I’m reading a 1972 book called Queen Victoria’s Little Wars by Byron Farwell, an American historian. The book’s about what it says it’s about – the myriad, forgotten military campaigns the British Empire fought across the world that the history books just leave out. The Irish-American attempted invasion of Canada in 1870, for example, had passed me by.
These are battles that have barely left a mark on history – often there were campaign medals issued, some new line added to regimental lore, or some curios in local museums. The casualties tended to be ‘light’, in the sense that, at most, only a few hundred would die on either side. The British tended to prevail, it was a question of how long it took them, not what the end result would be.
It’s commonplace now that whenever there’s a war, some TV news channel will run a survey that shows that the vast majority of people can’t point to where the war is on a map. There was the rumour, which has to be untrue, that Ronald Reagan was so concerned with Gaddafi and Libya in his day because he’d somehow got it mixed up with Cuba and thought he wasn’t just up to no good, it was all happening off the coast of Florida. Well … the British people of the nineteenth century did the same. Farwell’s book claims that one of the reasons the British held on to Hong Kong, at the time just a small boggy island, was that Queen Victoria found the name, and the thought she ruled such a place, extremely funny.
This love of exoticism, of the thought they lived in a big odd world drove Victorian England. The morality that dare not show an ankle no doubt existed in some corners of the UK, but for the most part it was a mere construct, a straw man designed to be transgressed. What they were all up to was so daring compared with the norm, a line to be crossed joyfully and frequently. Victorian England wasn’t really hidebound or prudish, it was a constant freakshow. They loved to be shocked, and to think they were shocking others.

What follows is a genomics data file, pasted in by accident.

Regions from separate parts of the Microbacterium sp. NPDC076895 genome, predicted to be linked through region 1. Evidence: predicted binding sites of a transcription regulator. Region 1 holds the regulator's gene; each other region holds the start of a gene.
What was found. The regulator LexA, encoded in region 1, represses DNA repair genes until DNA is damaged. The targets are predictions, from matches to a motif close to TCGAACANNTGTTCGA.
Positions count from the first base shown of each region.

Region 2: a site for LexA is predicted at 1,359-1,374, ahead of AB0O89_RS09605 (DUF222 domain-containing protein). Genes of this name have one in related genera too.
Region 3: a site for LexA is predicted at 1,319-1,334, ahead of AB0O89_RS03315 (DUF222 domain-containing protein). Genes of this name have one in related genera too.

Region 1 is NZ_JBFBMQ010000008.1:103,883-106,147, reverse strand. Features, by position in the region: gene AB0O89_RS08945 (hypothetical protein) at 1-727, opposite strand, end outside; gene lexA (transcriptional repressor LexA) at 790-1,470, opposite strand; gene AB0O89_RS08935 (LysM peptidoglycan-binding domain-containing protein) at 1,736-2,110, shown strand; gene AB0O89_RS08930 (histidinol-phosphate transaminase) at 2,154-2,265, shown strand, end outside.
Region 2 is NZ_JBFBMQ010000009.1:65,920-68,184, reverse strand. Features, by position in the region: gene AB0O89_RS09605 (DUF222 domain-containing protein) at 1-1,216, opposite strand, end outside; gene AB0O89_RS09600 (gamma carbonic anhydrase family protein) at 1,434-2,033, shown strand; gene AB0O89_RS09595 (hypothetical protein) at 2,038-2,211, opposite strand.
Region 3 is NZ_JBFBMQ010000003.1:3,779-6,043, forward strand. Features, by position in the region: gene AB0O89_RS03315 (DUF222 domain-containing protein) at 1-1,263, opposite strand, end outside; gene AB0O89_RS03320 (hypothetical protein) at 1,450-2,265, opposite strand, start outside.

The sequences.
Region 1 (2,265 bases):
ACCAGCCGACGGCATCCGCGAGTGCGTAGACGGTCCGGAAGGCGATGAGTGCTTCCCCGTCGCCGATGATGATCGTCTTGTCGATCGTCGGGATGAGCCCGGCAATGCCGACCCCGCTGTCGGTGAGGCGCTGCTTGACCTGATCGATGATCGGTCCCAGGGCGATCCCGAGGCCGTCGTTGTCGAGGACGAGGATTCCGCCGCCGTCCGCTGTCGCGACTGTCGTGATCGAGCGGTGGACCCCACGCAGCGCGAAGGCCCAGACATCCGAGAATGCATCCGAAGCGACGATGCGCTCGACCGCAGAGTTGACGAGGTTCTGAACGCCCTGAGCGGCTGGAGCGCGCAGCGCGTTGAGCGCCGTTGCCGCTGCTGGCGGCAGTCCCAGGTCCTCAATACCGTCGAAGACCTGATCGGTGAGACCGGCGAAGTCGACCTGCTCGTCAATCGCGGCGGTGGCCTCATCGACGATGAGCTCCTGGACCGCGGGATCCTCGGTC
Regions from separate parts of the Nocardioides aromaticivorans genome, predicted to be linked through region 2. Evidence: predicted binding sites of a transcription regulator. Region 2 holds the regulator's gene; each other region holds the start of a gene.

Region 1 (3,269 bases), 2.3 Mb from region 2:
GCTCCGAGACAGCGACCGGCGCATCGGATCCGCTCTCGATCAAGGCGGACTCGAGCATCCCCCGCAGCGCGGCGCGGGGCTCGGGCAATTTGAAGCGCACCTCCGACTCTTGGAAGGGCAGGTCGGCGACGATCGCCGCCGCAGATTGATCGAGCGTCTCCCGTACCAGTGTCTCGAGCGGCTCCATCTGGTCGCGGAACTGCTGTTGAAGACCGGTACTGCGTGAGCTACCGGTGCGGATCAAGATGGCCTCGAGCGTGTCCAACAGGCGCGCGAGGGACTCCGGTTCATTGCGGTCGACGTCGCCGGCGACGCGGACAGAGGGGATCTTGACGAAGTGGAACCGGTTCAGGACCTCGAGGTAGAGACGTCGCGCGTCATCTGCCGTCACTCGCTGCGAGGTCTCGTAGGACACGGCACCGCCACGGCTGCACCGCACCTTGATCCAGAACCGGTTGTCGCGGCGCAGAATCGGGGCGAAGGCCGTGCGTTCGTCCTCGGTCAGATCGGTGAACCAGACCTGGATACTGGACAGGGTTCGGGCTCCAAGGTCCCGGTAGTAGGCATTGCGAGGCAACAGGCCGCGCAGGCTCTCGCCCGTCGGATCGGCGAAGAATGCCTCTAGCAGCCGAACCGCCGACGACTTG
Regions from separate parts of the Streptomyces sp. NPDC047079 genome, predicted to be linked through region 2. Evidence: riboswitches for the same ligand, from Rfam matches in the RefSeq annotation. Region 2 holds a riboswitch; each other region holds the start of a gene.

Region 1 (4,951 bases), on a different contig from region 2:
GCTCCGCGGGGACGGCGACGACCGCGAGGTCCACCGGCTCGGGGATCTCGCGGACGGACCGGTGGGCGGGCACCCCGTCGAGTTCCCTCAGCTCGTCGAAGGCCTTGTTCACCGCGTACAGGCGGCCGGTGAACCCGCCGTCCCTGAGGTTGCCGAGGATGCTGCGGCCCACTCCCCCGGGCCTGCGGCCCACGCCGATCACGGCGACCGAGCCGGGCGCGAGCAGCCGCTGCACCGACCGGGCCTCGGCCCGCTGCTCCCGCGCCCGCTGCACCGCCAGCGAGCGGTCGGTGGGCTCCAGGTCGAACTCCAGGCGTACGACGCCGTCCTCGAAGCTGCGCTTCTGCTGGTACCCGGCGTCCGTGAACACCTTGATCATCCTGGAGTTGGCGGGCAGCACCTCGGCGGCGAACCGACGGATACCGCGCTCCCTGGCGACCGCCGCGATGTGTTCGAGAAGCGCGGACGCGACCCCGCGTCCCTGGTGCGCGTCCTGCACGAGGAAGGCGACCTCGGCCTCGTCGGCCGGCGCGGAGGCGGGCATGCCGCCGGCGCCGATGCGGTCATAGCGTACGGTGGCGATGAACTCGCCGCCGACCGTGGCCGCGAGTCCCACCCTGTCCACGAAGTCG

Wars were the same – the British Empire loved to go up against colourful opponents. Literally, in many cases, people of colour, of course, but Farwell’s book makes it plain – they kind of lost interest in most of India and China when they got used to the fashions and customs. It was at the frontiers, where the fighters were particularly fierce or had particularly exotic weapons or customs that the real action was. England traded and jostled with the boring old West Coast of Africa or the Kaffirs for centuries, and didn’t think much of it. But when someone like King Theodore caught the imagination, or the Zulus showed up and gave them a good hiding, the game was afoot.
That was among the soldiers and sailors. Mostly, at home, there was indifference, ignorance and a concern for domestic issues. As ever, there were all the usual concerns about cost, long term strategy and simple short term utility. We blanche when we hear Chamberlain’s description of Czechoslovakia as ‘a far away country of which we know little’ in 1938, but at the time, incredible though it seems, that was broadly true. Imagine what it must have been like in the mid 1800s, when so much of the world was unmapped by the West (when Britain went to war with China, it knew the coasts well and that China was a big country, but that was about it). Most people in Britain were, at best, only dimly aware of Empire. It was much like Blackadder’s objection to Raleigh – all these people finding new countries and bringing back new vegetables was, well, boring.